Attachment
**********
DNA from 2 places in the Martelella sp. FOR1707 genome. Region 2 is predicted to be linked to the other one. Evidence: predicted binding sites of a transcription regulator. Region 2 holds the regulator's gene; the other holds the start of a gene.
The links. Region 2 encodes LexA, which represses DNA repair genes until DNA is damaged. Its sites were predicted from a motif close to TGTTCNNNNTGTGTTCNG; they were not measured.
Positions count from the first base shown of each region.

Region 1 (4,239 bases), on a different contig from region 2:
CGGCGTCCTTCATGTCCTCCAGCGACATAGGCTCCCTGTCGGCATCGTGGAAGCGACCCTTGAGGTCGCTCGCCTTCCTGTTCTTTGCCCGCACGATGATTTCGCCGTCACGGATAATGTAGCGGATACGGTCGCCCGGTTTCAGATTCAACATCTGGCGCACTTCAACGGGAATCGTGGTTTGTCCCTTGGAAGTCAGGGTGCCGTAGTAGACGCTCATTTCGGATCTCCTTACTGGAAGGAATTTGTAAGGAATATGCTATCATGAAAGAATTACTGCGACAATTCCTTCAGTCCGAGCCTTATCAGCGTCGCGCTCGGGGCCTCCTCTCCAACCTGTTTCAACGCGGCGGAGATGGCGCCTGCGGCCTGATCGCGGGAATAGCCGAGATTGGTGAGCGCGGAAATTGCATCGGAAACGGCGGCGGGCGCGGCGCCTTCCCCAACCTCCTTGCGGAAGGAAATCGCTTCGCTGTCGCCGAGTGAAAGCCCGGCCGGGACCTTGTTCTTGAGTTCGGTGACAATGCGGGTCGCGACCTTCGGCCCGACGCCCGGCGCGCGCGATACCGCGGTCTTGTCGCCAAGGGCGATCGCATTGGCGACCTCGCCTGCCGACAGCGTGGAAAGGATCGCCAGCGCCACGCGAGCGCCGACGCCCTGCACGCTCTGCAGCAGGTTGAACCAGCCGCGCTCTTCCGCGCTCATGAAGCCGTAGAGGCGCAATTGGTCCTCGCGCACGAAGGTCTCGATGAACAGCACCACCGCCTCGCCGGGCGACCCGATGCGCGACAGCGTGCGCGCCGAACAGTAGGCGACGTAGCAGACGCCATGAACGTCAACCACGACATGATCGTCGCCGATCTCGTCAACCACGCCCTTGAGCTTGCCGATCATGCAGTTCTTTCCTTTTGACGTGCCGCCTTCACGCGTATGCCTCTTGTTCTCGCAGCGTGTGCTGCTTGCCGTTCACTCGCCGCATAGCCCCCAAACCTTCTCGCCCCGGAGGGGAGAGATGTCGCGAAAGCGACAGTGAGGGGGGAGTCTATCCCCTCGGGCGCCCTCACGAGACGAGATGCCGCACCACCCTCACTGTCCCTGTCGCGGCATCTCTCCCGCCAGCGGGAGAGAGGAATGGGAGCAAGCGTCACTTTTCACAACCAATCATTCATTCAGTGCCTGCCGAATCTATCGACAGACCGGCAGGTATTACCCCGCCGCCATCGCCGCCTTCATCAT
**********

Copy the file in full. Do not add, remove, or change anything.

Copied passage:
DNA from 2 places in the Martelella sp. FOR1707 genome. Region 2 is predicted to be linked to the other one. Evidence: predicted binding sites of a transcription regulator. Region 2 holds the regulator's gene; the other holds the start of a gene.
The links. Region 2 encodes LexA, which represses DNA repair genes until DNA is damaged. Its sites were predicted from a motif close to TGTTCNNNNTGTGTTCNG; they were not measured.
Positions count from the first base shown of each region.

Region 1 (4,239 bases), on a different contig from region 2:
CGGCGTCCTTCATGTCCTCCAGCGACATAGGCTCCCTGTCGGCATCGTGGAAGCGACCCTTGAGGTCGCTCGCCTTCCTGTTCTTTGCCCGCACGATGATTTCGCCGTCACGGATAATGTAGCGGATACGGTCGCCCGGTTTCAGATTCAACATCTGGCGCACTTCAACGGGAATCGTGGTTTGTCCCTTGGAAGTCAGGGTGCCGTAGTAGACGCTCATTTCGGATCTCCTTACTGGAAGGAATTTGTAAGGAATATGCTATCATGAAAGAATTACTGCGACAATTCCTTCAGTCCGAGCCTTATCAGCGTCGCGCTCGGGGCCTCCTCTCCAACCTGTTTCAACGCGGCGGAGATGGCGCCTGCGGCCTGATCGCGGGAATAGCCGAGATTGGTGAGCGCGGAAATTGCATCGGAAACGGCGGCGGGCGCGGCGCCTTCCCCAACCTCCTTGCGGAAGGAAATCGCTTCGCTGTCGCCGAGTGAAAGCCCGGCCGGGACCTTGTTCTTGAGTTCGGTGACAATGCGGGTCGCGACCTTCGGCCCGACGCCCGGCGCGCGCGATACCGCGGTCTTGTCGCCAAGGGCGATCGCATTGGCGACCTCGCCTGCCGACAGCGTGGAAAGGATCGCCAGCGCCACGCGAGCGCCGACGCCCTGCACGCTCTGCAGCAGGTTGAACCAGCCGCGCTCTTCCGCGCTCATGAAGCCGTAGAGGCGCAATTGGTCCTCGCGCACGAAGGTCTCGATGAACAGCACCACCGCCTCGCCGGGCGACCCGATGCGCGACAGCGTGCGCGCCGAACAGTAGGCGACGTAGCAGACGCCATGAACGTCAACCACGACATGATCGTCGCCGATCTCGTCAACCACGCCCTTGAGCTTGCCGATCATGCAGTTCTTTCCTTTTGACGTGCCGCCTTCACGCGTATGCCTCTTGTTCTCGCAGCGTGTGCTGCTTGCCGTTCACTCGCCGCATAGCCCCCAAACCTTCTCGCCCCGGAGGGGAGAGATGTCGCGAAAGCGACAGTGAGGGGGGAGTCTATCCCCTCGGGCGCCCTCACGAGACGAGATGCCGCACCACCCTCACTGTCCCTGTCGCGGCATCTCTCCCGCCAGCGGGAGAGAGGAATGGGAGCAAGCGTCACTTTTCACAACCAATCATTCATTCAGTGCCTGCCGAATCTATCGACAGACCGGCAGGTATTACCCCGCCGCCATCGCCGCCTTCATCAT